Perhaps the Greatest Rebel of All

nimrod36The sons of Cush were Seba, Havilah, Sabtah, Raamah, and Sabtechah; and the sons of Raamah were Sheba and Dedan. Cush begot Nimrod; he began to be a mighty one on the earth. He was a mighty hunter before the LORD; therefore it is said, “Like Nimrod the mighty hunter before the LORD.”  And the beginning of his kingdom was Babel, Erech, Accad, and Calneh, in the land of Shinar. From that land he went to Assyria and built Nineveh, Rehoboth Ir, Calah, and Resen between Nineveh and Calah (that is the principal city). (Genesis 10:7-12)

Right in the middle of the Table of Nations in Genesis 10 a character appears, one who at first glance appears to have hopeful qualities of leadership and influence.

He is described as a “mighty one on the earth.” The Hebrew word gibbowr can be translated mighty, strong, or valiant. By implication it can be also mean warrior or tyrant. According to extra biblical sources and Jewish scholars and historians, the latter meaning should be applied to Nimrod.

Who was this man? First off, he was the grandson of Ham and great-grandson of Noah. His name comes from the Hebrew verb marad, meaning “rebel.” According to Biblical archeologist Dr. David P. Livingston, it is possible that his name wasn’t really Nimrod … but it was a title given him because of his rebellion against God, the Creator. Dr. Livingston mentions a man written about in other cultures that describes such an individual (the Babylonians, Sumerians, Hittites, Assyrians). His name, Livingston asserts, was actually Gilgamesh. See for the full explanation.

The “Gilgamesh Epic” tells that story, and in it describes this man Gilgamesh as ruthless, vile, arrogant, and depraved. The Jewish historian Josephus describes Nimrod in very similar ways, stating that he led a rebellion against Yahweh and oversaw a tyrannical government. He even went so far as to say that he would avenge himself on God for having destroyed the world with a flood.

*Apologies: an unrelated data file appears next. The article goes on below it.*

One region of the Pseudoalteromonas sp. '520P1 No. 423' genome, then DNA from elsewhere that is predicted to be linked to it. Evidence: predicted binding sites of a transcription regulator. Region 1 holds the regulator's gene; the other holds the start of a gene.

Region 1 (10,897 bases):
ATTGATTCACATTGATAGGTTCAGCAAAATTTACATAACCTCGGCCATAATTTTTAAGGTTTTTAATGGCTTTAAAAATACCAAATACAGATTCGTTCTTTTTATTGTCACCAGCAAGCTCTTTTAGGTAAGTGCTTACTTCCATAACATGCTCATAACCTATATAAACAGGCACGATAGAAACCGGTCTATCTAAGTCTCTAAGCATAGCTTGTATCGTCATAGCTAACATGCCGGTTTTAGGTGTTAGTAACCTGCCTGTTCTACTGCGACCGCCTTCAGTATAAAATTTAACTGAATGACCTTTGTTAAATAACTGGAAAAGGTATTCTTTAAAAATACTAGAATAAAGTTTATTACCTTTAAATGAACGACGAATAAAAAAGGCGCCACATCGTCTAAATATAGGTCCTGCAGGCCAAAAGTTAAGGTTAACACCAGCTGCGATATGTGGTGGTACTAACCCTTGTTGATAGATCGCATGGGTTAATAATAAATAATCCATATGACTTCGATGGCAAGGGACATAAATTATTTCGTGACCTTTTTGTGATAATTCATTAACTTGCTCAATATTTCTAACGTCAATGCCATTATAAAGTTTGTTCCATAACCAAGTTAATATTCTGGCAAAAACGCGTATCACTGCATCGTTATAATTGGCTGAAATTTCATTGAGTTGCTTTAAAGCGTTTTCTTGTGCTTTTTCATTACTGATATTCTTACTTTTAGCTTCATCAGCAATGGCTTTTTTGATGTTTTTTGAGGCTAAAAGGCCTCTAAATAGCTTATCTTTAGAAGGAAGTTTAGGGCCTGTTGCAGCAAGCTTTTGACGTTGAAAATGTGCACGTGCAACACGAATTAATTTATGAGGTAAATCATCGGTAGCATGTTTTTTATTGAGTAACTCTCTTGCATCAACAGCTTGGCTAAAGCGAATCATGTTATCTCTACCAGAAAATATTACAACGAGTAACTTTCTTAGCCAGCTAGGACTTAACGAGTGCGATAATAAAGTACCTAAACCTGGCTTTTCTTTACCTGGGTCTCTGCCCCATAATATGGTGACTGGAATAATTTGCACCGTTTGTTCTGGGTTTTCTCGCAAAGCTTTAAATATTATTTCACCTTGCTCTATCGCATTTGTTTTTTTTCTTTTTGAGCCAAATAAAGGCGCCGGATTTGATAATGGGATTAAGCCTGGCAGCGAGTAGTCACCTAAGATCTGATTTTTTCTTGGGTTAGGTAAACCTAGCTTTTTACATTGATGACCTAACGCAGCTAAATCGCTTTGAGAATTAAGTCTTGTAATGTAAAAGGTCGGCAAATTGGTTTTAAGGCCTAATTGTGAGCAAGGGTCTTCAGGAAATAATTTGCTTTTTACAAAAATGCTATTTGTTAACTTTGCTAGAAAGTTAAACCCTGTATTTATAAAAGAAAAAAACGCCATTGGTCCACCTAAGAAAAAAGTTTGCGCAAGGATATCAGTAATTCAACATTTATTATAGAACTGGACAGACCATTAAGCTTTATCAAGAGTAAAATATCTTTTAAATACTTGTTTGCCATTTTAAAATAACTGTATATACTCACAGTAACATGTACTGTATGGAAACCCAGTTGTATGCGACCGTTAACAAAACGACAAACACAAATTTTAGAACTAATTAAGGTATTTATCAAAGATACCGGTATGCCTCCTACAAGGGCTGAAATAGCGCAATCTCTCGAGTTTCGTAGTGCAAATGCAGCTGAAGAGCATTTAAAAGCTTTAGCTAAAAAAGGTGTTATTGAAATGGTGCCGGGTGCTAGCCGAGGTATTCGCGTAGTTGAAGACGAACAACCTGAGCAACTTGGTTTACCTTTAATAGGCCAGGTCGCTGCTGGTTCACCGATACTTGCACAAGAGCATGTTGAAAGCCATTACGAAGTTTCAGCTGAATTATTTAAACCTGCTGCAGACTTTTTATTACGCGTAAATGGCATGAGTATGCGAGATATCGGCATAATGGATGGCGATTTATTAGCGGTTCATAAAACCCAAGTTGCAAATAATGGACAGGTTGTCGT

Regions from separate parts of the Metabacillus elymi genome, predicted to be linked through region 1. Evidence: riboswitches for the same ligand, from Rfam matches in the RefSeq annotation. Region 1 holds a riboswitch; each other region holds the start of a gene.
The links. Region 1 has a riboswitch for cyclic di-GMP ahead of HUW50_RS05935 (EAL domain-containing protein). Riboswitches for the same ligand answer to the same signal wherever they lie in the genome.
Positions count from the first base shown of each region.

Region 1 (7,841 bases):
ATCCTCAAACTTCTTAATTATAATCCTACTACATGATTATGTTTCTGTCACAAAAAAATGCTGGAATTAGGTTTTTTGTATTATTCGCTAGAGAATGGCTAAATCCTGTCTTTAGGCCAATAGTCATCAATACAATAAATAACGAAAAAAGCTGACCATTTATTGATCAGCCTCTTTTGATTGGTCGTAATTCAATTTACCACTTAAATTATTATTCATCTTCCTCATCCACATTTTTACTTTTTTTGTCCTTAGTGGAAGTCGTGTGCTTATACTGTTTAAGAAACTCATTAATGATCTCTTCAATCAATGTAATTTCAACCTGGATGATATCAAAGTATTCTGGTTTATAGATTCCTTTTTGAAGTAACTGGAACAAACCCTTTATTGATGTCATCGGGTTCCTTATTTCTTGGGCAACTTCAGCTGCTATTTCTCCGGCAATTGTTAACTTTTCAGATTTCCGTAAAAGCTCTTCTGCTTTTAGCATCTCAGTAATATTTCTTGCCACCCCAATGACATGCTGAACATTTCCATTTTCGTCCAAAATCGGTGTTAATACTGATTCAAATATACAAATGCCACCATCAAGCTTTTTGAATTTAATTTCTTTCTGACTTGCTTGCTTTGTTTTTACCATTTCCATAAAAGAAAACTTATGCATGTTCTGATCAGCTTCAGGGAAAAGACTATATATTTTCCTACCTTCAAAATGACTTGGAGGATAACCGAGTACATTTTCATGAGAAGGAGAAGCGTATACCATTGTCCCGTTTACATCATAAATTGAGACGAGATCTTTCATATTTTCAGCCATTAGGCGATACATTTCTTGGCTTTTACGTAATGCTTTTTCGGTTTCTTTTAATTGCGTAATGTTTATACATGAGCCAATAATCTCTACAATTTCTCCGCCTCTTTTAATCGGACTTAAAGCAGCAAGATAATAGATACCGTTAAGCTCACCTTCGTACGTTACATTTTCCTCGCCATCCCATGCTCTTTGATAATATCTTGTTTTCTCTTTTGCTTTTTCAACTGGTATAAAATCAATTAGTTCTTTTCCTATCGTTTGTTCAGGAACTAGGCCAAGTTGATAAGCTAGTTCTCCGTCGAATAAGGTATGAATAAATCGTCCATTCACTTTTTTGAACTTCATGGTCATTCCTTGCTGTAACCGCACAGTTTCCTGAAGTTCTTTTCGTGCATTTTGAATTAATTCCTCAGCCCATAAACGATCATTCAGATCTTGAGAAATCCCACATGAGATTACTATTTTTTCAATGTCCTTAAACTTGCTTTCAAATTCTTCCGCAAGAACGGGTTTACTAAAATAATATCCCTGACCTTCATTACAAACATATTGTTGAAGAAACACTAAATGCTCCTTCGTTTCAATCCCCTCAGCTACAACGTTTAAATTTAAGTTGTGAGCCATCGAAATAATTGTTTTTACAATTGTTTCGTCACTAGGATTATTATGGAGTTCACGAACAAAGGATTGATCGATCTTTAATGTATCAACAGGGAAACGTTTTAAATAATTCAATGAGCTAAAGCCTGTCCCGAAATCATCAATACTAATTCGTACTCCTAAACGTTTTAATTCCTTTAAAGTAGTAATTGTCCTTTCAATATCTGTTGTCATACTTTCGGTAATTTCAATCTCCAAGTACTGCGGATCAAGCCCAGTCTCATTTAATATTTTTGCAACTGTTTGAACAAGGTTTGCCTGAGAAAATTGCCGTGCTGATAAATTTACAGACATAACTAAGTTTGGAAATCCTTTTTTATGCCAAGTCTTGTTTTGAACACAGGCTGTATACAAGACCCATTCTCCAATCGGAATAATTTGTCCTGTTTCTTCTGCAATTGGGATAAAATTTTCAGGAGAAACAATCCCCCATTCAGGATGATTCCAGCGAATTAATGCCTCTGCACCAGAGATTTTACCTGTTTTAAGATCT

The Bible describes this man as a “mighty hunter before the LORD.” Biblical scholars Keil and Delitzsch write in their commentary that this refers to Nimrod being a mighty hunter of men by means of stratagem and force (Keil and Delitzsch 1975: 165).

Nimrod is almost always identified with the construction of the tower of Babel—a structure built for the purpose of worshiping the heavenly bodies and in rebellion against God Himself. As such, he is the father of all false religions, the originator of what the Revelation calls MYSTERY, BABYLON THE GREAT, THE MOTHER OF HARLOTS AND OF THE ABOMINATIONS OF THE EARTH (Revelation 17:5). This false religious system will ultimately come under the final judgment of God during the Great Tribulation, but has for thousands of years kept much of the human race in bondage and deception. Nimrod was apparently the instigator of this dark and evil system.

The story of Nimrod provides both a reminder and a warning. The reminder is that there is falsehood and deception (which comes from man’s rebellion); and there is truth which comes from God Himself, and is fully revealed in the Bible and finalized in Jesus Christ (Hebrews 1:1-3).

The warning is that one day, God will judge the world in righteousness by Jesus Christ, and hold the world accountable for having rejected His great salvation (Acts 17:30-31; Hebrews 2:1-4; Psalms 2:1-11).

Kiss the Son, lest He be angry, and you perish in the way, when His wrath is kindled but a little. Blessed are all those who put their trust in Him. (Psalms 2:12)

For Further Review

1.  Why was Nimrod’s life evil? To those who maintain that evil does not exist or that truth is relative, how would you answer this question?

2.  Read Paul’s famous sermon to the Athenian philosophers on Mars Hill (Acts 17:16-34). According to God’s Word, what sins will men and women be held accountable for in the sight of God?

3.  What does Psalms 2:12 ask the rebel to do? How does this reflect the heart of God, especially in the light of 2 Peter 3:9)?

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